Cash burn rates became a popular concept after the tech wreck in 2000 as many dotcom businesses had their access to capital closed off. Each faced a fast countdown to extinction as they burned through the last cash they would ever receive from investors. Some concept businesses like them today may face the very same fate. But with non-essential services shut down this metric is also being applied to nearly every business in Australia. The majority of companies listed for a reasonable length of time on the ASX have real business models and merely face a countdown to re-opening rather than extinction.
However, it has focused attention on which businesses have the enough existing capital to finance a shutdown for several months if needed. Balance sheet quality varies wildly. Some companies may never need to come to market at all, or only do so at a time of their choosing. But others have been forced to come to market just a few weeks into the crisis. The big risk for many investors is that low quality businesses may not be able to raise money at any price and go broke or - nearly as bad - have to raise fresh equity at such deep discounts to the prevailing share price that existing investors have their ownership diluted to the point where it is effectively impaired – this happened to many REIT investors during the GFC in 2008/9. We have been analysing balance sheets, income statements and talking to companies to assess their cash burn from casinos the building and construction through to retail. Unsurprisingly prudent management teams we have long favoured have overwhelmingly good balance sheets. Companies that have had a cavalier attitude to financial management are at much greater risk.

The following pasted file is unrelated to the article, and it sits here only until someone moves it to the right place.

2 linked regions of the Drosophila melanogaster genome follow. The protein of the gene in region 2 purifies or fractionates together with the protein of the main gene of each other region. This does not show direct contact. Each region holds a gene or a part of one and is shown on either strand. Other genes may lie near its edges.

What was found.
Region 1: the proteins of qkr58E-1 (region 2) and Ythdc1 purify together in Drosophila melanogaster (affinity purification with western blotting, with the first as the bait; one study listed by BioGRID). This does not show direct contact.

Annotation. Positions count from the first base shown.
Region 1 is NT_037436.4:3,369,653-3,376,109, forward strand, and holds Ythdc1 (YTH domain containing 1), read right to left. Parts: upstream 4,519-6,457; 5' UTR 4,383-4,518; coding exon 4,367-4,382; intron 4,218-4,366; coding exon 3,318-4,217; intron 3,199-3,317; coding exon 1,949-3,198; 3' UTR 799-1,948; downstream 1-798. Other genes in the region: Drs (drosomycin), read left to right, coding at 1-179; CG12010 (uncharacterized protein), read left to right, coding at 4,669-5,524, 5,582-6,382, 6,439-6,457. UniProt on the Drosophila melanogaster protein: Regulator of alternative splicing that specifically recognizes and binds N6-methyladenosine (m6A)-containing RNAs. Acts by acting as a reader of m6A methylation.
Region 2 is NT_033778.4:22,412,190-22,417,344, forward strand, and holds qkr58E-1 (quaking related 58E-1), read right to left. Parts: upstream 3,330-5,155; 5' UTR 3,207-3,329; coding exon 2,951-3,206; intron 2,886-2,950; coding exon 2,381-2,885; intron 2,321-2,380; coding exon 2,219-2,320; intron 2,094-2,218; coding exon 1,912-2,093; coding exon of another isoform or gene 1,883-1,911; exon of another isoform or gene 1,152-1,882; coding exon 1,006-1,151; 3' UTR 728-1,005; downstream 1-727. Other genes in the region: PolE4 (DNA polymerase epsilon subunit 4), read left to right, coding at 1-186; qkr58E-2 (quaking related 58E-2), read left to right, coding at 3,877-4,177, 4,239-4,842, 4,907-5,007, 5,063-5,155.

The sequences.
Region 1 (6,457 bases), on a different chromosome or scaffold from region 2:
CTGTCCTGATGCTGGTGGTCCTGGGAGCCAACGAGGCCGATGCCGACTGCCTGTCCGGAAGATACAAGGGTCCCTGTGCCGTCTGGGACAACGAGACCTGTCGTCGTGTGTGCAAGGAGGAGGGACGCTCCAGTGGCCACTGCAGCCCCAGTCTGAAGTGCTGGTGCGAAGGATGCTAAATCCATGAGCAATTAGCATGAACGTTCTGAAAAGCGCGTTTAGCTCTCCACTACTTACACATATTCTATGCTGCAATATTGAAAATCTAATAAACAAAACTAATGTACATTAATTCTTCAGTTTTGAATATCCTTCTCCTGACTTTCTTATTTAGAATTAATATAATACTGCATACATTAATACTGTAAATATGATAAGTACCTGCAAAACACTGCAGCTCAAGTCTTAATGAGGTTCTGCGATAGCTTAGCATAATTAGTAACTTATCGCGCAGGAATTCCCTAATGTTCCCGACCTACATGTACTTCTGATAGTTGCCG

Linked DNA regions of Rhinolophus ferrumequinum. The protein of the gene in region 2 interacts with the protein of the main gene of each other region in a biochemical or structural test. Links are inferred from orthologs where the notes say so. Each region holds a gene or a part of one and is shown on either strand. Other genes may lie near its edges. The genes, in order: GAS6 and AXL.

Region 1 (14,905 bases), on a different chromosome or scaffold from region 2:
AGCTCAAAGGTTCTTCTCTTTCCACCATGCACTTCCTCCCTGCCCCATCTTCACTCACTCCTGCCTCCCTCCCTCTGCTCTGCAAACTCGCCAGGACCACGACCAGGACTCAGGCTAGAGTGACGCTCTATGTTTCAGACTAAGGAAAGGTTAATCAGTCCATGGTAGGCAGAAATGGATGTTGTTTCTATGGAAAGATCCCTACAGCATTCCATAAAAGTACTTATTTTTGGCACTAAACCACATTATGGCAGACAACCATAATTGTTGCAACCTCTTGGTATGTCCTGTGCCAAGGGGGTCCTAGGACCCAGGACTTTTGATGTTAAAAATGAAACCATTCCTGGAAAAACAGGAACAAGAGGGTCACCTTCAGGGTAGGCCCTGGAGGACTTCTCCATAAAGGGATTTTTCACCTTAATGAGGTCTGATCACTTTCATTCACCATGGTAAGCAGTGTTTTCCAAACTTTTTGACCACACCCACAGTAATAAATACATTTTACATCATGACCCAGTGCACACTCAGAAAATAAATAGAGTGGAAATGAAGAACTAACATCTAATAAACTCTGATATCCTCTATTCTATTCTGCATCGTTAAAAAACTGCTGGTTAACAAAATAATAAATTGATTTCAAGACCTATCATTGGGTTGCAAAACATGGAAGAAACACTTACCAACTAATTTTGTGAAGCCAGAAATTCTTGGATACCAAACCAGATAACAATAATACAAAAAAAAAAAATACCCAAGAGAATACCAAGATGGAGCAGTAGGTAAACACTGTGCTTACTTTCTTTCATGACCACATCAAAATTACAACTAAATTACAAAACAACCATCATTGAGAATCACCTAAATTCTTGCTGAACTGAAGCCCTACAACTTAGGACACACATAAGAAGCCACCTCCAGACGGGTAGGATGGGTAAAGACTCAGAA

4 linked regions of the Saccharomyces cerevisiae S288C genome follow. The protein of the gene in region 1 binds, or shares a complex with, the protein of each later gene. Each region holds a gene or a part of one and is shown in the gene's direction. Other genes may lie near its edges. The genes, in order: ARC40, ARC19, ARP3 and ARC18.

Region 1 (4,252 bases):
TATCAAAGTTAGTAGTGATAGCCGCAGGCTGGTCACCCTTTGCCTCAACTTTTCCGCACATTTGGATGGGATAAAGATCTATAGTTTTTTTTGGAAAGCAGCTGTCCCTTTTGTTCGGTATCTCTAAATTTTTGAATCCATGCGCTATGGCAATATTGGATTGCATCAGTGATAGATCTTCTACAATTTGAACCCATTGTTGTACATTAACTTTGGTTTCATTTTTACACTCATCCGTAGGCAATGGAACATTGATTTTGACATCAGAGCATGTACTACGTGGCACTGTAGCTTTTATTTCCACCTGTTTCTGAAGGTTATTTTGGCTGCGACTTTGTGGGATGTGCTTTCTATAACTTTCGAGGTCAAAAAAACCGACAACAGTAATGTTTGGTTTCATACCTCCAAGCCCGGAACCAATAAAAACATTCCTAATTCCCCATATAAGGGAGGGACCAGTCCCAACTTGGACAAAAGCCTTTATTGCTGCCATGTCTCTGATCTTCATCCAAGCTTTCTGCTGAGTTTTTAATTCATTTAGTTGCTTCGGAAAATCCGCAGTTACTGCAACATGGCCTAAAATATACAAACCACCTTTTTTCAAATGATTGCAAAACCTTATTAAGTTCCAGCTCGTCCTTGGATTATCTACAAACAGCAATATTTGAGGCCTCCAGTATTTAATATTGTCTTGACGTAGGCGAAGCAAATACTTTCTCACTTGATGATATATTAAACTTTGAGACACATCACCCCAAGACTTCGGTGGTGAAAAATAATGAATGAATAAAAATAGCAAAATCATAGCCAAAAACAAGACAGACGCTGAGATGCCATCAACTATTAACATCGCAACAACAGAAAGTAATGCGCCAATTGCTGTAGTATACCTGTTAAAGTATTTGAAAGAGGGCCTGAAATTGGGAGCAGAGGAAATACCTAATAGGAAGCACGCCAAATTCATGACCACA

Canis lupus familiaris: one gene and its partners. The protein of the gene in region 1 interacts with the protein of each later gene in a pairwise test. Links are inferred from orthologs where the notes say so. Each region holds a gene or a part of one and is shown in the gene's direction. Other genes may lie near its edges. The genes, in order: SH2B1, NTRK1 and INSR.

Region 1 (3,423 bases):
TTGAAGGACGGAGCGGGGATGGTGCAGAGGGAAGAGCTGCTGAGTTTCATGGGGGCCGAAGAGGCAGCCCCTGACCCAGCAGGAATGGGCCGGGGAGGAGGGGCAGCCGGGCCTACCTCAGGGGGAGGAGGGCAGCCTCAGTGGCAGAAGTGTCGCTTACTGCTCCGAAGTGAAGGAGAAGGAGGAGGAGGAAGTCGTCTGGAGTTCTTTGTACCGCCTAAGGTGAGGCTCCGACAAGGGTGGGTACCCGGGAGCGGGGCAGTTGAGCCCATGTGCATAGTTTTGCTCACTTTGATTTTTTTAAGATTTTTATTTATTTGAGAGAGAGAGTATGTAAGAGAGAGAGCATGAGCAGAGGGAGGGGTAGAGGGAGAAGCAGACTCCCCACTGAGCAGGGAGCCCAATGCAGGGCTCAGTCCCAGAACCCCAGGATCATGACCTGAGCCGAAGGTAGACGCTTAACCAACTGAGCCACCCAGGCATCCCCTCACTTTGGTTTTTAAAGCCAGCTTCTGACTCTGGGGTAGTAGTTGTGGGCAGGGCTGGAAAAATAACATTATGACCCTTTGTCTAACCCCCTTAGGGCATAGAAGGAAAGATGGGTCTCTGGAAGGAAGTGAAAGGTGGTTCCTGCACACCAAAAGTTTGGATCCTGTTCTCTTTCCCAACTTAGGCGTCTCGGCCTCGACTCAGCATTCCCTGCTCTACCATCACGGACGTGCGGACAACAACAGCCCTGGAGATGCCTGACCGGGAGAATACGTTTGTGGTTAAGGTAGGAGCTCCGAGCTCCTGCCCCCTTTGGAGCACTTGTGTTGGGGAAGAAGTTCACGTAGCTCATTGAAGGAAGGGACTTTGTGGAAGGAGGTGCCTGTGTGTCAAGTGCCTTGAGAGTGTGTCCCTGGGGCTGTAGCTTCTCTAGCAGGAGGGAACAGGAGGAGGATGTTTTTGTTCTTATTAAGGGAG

Portfolios: We have modelled the cash burn rate of stocks in our portfolios and are confident that our investments have the existing capital resources for the months required until a six month shutdown is complete.
How can retailers cope with the COVID shutdown? A case study:
The case for Coles and Woolworths coping in a shutdown seems fairly straightforward, with their essential services in high demand. For other discretionary retailers it’s more complex. Their share prices have taken a big hit, even if their business models are all different. Premier Investments is a clear case in point. We have invested in the business chaired by Solomon Lew for many years and we know management, their strategy and their finances very well. The Chairman and CEO are arguably the best and most experienced retailers in the country.